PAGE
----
Congressional Power to Declare War



Here is a link to a report by the Congressional Research service which lists hundreds of uses of U.S. armed forced abroad from 1798 to 2004 (note: this can take up to 20 seconds to load):



With wars continuing in Iraq and Afghanistan, let’s step back and take a brief look at the power to fight wars and engage in military action exercised by Congress and U.S. Presidents.

While the U.S. Congress has issued Declarations of War in five wars over the past couple of hundred years, U.S. Presidents and the U.S Congress have authorized numerous military operations and even “wars” without such Declarations of War by the U.S. Congress. What does the Constitution actually say about this?

Article I, Section 8 of the United States Constitution says “The Congress shall have the power … To declare war…”

Article II, Section 2 says “The president shall be commander in chief of the army and navy of the United States, and of the militia of the several states, when called into the actual service of the United States…”

Congress declared war:

  1. In 1812 against Great Britain (War of 1812)
  2. In 1846 against Mexico (Mexican-American War)
  3. In 1898 against Spain (Spanish-American War)
  4. In 1917 against Germany and Austria-Hungary (World War I)
  5. In 1941 against Japan, Germany, Italy; in 1942 against Bulgaria, Hungary and Rumania (World War II)

Undeclared Wars:

There have been numerous undeclared wars in which the United States was engaged in military operations, but here are a few examples:

President John Adams asked Congress for legislation to protect American shipping, as American relations with France had deteriorated in 1798 to the point where the French navy had seized more than 300 American commercial ships. This was after the start of the French Revolution and was during a time of war between England and France.

President Thomas Jefferson asked Congress to pass legislation to protect American commercial ships against pirates from Tripoli in 1802; President James Madison did the same in 1815 against pirates from Algeria; the U.S. Congress authorized President James Monroe to use armed vessels to protect American shipping from pirates in the Caribbean and Latin American waters and he issued the Monroe Doctrine in 1823.

There were numerous wars fought against Native Americans.

U.S. military forces were used numerous times such as Commodore Perry carrying a letter from U.S. President Millard Fillmore to the Emperor of Japan and the opening of Japan to U.S. trade in 1853-1854; in the Boxer Rebellion in China 1900-1901; wars in Central America, etc.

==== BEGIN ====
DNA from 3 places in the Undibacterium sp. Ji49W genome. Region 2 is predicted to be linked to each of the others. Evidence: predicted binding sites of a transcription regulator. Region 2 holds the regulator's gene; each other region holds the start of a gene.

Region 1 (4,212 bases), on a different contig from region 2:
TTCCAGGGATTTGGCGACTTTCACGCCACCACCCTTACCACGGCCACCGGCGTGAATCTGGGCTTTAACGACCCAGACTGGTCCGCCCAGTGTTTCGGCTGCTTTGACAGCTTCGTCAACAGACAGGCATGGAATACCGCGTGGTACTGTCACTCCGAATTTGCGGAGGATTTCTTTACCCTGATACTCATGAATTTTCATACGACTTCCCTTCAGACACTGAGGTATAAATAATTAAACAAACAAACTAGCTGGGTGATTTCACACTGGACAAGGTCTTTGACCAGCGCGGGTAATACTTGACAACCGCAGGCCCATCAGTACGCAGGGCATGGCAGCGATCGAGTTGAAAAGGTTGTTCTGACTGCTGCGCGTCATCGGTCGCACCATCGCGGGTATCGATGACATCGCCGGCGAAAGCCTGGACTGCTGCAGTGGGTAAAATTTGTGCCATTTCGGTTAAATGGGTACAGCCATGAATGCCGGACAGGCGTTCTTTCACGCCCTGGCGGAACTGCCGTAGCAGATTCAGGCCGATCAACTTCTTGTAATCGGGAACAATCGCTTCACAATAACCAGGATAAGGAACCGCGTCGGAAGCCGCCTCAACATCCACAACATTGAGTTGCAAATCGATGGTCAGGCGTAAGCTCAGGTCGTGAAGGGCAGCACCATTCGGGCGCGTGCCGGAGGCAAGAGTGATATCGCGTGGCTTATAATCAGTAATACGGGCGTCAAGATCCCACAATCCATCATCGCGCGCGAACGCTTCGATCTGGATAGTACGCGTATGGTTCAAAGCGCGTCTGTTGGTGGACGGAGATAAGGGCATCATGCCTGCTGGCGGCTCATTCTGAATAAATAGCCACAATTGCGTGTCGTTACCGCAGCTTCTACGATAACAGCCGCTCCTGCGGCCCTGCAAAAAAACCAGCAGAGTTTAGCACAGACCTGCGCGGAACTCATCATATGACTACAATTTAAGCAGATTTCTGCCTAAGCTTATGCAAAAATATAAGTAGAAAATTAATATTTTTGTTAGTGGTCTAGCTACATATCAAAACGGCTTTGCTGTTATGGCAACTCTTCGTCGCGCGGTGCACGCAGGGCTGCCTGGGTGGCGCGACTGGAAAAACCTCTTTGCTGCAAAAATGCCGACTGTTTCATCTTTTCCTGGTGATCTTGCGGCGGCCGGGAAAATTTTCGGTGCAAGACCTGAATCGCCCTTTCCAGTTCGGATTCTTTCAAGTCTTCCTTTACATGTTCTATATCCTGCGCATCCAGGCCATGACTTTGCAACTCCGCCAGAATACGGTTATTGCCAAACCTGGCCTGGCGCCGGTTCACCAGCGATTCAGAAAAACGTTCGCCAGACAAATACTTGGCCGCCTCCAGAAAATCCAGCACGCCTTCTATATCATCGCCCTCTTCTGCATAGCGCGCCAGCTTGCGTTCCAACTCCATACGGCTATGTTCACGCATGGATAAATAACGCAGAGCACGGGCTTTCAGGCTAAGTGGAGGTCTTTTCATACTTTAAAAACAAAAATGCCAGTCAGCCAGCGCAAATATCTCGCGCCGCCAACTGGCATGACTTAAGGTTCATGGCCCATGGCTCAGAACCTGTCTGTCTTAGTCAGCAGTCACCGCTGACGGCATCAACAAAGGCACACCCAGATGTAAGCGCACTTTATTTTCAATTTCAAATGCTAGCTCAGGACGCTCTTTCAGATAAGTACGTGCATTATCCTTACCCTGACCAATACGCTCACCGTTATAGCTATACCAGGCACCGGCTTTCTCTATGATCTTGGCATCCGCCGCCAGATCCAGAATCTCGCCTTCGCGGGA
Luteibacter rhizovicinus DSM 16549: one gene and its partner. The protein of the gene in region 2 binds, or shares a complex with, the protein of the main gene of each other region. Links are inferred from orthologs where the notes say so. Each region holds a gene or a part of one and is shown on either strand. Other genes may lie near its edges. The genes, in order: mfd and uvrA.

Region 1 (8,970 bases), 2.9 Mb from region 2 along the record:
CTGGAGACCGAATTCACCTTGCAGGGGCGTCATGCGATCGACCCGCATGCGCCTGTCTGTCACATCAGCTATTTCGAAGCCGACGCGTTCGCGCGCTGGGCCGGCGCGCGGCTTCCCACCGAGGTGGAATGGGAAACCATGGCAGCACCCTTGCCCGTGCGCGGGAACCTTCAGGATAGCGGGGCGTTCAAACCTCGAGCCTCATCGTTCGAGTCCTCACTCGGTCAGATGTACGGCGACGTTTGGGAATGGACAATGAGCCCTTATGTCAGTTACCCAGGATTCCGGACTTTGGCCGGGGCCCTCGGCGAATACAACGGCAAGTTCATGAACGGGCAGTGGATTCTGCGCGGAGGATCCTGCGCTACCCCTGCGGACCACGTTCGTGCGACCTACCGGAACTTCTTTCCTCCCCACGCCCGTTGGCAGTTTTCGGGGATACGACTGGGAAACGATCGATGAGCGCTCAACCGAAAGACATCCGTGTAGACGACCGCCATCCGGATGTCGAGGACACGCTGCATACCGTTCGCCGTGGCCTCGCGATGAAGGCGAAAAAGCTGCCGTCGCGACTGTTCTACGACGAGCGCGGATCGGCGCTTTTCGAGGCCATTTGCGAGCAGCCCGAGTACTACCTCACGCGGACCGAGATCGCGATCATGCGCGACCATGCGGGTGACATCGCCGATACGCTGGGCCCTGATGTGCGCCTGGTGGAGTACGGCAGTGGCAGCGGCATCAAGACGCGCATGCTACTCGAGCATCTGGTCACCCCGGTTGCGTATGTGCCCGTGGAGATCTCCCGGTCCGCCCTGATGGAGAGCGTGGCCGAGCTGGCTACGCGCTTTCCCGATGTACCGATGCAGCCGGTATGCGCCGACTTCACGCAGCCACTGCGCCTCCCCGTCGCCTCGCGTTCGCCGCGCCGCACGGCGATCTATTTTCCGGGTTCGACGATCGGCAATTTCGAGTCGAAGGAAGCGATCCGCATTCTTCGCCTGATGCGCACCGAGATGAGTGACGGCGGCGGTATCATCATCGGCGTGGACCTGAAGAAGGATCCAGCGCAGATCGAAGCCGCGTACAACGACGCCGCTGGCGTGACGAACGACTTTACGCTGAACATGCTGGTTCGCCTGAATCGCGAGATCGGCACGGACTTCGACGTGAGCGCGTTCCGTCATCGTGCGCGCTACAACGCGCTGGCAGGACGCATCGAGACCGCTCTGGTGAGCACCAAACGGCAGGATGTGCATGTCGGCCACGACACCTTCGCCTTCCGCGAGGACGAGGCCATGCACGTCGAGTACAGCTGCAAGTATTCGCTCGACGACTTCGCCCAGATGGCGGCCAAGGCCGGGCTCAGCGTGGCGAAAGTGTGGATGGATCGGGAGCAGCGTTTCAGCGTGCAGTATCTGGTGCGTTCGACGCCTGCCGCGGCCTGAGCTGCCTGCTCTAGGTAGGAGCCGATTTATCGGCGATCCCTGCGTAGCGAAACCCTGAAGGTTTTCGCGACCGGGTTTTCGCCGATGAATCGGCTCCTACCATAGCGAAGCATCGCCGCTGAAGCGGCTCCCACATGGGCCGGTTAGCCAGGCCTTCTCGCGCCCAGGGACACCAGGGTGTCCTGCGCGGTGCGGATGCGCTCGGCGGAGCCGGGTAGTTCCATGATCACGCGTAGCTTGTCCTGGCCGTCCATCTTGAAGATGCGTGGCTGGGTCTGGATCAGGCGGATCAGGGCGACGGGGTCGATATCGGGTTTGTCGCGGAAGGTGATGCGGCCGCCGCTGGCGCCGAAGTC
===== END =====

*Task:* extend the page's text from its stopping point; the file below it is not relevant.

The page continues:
Of course, the above list by the Congressional Research service would not include covert operations by the CIA and other intelligence agencies.

After World War II there was a major shift with U.S. Presidents engaging in major “wars” without Congressional Declarations of War: President Harry Truman’s Korean War starting in 1950; and President Lyndon B. Johnson’s and President Nixon’s Vietnam War 1965-1975.

A Congressional Research Service report from 2007 states:

But a declaration of war automatically brings into effect a number of statutes that confer special powers on the President and the Executive Branch, especially concerning measures that have domestic effect. A declaration, for instance, activates statutes that empower the President to interdict all trade with the enemy, order manufacturing plants to produce armaments and seize them if they refuse, control transportation systems in order to give the military priority use, and command communications systems to give priority to the military. A declaration triggers the Alien Enemy Act, which gives the President substantial discretionary authority over nationals of an enemy state who are in the United States. It activates special authorities to use electronic surveillance for purposes of gathering foreign intelligence information without a court order under the Foreign Intelligence Surveillance Act. It automatically extends enlistments in the armed forces until the end of the war, can make the Coast Guard part of the Navy, gives the President substantial discretion over the appointment and reappointment of commanders, and allows the military priority use of the natural resources on the public lands and the continental shelf.

U.S. Congress made an attempt to regain its power “to declare” war with the War Powers Resolution Act of 1973. This bill allows the president to use military force for up to sixty days, with an additional thirty days to permit disengagement.

During the 1980s, members of Congress filed court cases charging that President Reagan violated the War Powers Act by sending military advisers to El Salvador; the invasion of Grenada, military actions in Nicaragua and the Person Gulf. The courts basically said if Congress doesn’t defend its right to declare war, the courts can’t step in to protect that right.

Similarly, members of Congress brought a lawsuit against President George H. W. Bush in 1990 for sending troops to the Persian Gulf. Another suit was brought by twenty-five members of the House of Representatives against President Bill Clinton for military action in Yugoslavia without congressional authorization. The courts gave similar rulings to the 1980s cases.

What has occurred is that basically presidents now have the power to start and conduct wars as they please.

How to you feel about Congress giving up its power to declare war and authorize military action?